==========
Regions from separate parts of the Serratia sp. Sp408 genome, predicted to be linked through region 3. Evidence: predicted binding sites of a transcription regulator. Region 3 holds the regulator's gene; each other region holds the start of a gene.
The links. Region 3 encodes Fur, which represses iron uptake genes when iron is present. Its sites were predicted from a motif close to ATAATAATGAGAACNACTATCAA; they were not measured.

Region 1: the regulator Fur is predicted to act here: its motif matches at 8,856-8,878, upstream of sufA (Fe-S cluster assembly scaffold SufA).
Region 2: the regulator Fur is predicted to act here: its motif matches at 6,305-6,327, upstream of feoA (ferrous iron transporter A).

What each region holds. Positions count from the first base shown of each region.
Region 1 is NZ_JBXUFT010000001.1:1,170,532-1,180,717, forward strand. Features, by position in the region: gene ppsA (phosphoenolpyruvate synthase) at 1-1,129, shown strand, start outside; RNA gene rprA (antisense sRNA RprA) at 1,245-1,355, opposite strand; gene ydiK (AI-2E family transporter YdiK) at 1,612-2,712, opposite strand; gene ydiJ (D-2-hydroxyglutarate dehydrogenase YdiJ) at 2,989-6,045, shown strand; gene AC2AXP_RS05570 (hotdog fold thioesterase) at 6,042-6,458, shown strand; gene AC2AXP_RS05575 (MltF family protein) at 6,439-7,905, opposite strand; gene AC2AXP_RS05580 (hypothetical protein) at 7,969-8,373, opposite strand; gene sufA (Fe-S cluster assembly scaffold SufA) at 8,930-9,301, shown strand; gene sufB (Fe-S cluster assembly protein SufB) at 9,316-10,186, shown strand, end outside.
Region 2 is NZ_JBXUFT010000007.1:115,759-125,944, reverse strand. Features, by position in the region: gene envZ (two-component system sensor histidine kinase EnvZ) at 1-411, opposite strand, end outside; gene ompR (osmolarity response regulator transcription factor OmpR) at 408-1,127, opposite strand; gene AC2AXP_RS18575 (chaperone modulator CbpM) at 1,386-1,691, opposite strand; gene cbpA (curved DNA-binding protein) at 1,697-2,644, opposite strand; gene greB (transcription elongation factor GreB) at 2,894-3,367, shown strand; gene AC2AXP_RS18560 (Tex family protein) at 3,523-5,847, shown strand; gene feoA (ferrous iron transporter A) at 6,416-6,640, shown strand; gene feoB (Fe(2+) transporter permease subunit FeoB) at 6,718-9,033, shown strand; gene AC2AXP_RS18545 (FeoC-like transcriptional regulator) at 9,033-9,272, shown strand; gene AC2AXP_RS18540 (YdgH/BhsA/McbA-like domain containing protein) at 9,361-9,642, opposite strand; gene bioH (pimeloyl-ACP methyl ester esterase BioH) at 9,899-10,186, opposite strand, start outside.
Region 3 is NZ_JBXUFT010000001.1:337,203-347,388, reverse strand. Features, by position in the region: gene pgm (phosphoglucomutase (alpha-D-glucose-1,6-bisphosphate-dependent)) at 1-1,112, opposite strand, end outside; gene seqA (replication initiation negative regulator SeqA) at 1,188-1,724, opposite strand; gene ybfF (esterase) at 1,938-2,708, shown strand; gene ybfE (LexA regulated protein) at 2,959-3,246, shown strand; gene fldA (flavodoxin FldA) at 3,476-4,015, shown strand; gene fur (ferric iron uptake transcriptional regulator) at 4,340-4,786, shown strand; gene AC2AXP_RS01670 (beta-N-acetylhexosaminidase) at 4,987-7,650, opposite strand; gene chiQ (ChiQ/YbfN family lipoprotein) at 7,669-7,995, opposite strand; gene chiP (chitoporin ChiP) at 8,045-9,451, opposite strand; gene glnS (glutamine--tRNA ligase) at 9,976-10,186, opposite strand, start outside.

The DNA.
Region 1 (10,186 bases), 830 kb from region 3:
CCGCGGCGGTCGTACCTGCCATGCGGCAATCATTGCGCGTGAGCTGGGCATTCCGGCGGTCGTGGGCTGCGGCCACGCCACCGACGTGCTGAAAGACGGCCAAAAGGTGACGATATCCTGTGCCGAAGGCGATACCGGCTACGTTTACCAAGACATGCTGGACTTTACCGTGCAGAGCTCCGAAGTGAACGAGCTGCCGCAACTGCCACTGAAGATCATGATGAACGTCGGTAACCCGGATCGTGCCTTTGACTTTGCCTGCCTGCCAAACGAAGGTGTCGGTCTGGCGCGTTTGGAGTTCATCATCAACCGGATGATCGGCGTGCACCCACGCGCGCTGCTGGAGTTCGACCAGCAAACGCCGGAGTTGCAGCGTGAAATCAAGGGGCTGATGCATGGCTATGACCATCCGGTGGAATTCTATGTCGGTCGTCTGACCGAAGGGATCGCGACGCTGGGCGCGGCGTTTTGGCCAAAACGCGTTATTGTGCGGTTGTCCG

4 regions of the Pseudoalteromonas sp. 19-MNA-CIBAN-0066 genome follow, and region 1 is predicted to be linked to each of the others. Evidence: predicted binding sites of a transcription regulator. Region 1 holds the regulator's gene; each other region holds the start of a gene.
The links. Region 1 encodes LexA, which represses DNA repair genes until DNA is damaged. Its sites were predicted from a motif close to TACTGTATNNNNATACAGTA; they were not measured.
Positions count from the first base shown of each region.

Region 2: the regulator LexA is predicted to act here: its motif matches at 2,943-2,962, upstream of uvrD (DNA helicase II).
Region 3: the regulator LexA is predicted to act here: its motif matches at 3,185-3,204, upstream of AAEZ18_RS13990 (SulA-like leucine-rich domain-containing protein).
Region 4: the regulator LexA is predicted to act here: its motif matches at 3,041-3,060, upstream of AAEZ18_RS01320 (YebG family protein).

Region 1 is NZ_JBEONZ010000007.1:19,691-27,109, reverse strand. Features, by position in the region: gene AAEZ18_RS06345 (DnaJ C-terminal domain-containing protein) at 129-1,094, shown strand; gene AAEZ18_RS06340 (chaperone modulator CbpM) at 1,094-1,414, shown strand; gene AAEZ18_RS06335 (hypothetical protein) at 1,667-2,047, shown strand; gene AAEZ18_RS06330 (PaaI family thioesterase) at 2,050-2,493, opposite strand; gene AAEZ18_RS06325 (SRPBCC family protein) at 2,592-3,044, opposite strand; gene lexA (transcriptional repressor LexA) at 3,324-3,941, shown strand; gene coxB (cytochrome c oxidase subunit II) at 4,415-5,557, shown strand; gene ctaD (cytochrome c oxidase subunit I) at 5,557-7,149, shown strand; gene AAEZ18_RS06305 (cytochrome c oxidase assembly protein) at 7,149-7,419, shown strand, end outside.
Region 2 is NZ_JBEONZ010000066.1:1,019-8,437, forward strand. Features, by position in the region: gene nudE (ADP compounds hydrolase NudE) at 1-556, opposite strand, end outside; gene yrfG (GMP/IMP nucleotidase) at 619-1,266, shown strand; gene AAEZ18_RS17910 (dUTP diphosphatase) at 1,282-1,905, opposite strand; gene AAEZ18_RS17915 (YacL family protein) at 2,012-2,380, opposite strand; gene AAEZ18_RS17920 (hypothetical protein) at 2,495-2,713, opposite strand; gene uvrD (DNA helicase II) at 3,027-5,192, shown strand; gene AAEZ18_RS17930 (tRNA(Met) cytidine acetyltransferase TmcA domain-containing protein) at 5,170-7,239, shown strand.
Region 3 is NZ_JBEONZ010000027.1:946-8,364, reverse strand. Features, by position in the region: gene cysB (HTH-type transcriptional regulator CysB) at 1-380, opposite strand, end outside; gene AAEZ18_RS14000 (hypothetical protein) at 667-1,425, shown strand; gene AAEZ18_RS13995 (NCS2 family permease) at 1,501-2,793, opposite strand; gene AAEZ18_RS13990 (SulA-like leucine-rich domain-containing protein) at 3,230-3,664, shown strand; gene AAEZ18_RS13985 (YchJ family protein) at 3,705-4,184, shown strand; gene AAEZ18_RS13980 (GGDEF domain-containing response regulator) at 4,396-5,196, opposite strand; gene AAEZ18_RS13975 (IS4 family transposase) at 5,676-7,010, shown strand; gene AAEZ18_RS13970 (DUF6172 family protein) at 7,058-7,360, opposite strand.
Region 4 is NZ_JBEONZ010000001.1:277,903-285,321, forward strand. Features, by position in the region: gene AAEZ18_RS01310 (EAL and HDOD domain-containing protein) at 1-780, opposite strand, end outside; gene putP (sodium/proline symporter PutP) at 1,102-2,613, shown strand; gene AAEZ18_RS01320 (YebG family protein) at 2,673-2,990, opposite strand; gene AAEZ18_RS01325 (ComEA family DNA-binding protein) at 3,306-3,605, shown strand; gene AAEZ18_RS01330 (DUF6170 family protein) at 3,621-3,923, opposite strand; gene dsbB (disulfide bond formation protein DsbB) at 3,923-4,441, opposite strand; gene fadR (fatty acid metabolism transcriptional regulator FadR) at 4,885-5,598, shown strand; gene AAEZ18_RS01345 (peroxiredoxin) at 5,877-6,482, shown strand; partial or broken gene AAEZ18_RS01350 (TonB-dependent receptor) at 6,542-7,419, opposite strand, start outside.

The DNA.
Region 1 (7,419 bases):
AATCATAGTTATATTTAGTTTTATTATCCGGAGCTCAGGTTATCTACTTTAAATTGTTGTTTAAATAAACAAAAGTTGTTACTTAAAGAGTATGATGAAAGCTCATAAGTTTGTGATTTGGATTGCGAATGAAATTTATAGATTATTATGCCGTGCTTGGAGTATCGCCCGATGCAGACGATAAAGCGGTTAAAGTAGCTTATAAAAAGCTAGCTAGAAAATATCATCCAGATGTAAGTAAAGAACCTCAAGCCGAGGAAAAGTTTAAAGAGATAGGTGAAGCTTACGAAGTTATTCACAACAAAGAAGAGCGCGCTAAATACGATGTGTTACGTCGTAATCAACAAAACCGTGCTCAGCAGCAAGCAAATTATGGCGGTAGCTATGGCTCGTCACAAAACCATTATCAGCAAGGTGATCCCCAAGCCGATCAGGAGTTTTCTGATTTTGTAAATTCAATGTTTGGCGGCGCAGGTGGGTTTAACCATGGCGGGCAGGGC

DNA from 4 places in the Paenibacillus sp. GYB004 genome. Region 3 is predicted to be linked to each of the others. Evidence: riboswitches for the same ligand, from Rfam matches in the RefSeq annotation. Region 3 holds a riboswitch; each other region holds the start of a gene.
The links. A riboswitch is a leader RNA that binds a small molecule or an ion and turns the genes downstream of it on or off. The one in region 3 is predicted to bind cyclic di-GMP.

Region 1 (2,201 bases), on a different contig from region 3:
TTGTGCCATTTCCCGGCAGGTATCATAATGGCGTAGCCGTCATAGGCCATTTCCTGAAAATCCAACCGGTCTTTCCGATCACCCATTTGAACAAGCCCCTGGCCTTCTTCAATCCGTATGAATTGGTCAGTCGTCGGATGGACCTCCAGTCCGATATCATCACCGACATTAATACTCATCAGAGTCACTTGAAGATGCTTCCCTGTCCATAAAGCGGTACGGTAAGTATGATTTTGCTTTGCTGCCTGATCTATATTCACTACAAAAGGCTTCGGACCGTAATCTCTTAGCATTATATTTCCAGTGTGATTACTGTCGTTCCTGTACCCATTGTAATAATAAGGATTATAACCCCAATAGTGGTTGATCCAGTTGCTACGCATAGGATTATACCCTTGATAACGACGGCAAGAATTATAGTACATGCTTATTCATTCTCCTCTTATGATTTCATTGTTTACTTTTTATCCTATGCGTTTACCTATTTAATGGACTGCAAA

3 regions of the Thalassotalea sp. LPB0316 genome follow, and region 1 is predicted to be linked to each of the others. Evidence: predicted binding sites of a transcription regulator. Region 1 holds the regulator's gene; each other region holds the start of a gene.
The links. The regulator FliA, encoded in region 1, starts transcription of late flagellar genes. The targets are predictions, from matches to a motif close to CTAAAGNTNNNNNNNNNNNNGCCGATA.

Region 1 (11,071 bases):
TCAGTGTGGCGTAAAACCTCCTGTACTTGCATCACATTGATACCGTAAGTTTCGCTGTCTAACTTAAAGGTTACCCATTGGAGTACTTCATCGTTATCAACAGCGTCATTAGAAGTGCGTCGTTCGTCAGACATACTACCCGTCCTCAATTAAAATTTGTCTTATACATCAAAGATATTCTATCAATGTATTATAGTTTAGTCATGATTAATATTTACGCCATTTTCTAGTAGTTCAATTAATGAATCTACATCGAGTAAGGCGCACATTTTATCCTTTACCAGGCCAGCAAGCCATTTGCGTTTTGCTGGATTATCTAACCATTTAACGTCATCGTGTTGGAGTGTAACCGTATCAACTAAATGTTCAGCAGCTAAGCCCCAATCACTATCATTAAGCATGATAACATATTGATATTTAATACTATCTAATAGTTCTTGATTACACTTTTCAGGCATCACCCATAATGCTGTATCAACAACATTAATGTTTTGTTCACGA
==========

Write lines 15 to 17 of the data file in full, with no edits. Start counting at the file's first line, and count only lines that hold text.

Region 2: the regulator LexA is predicted to act here: its motif matches at 2,943-2,962, upstream of uvrD (DNA helicase II).
Region 3: the regulator LexA is predicted to act here: its motif matches at 3,185-3,204, upstream of AAEZ18_RS13990 (SulA-like leucine-rich domain-containing protein).
Region 4: the regulator LexA is predicted to act here: its motif matches at 3,041-3,060, upstream of AAEZ18_RS01320 (YebG family protein).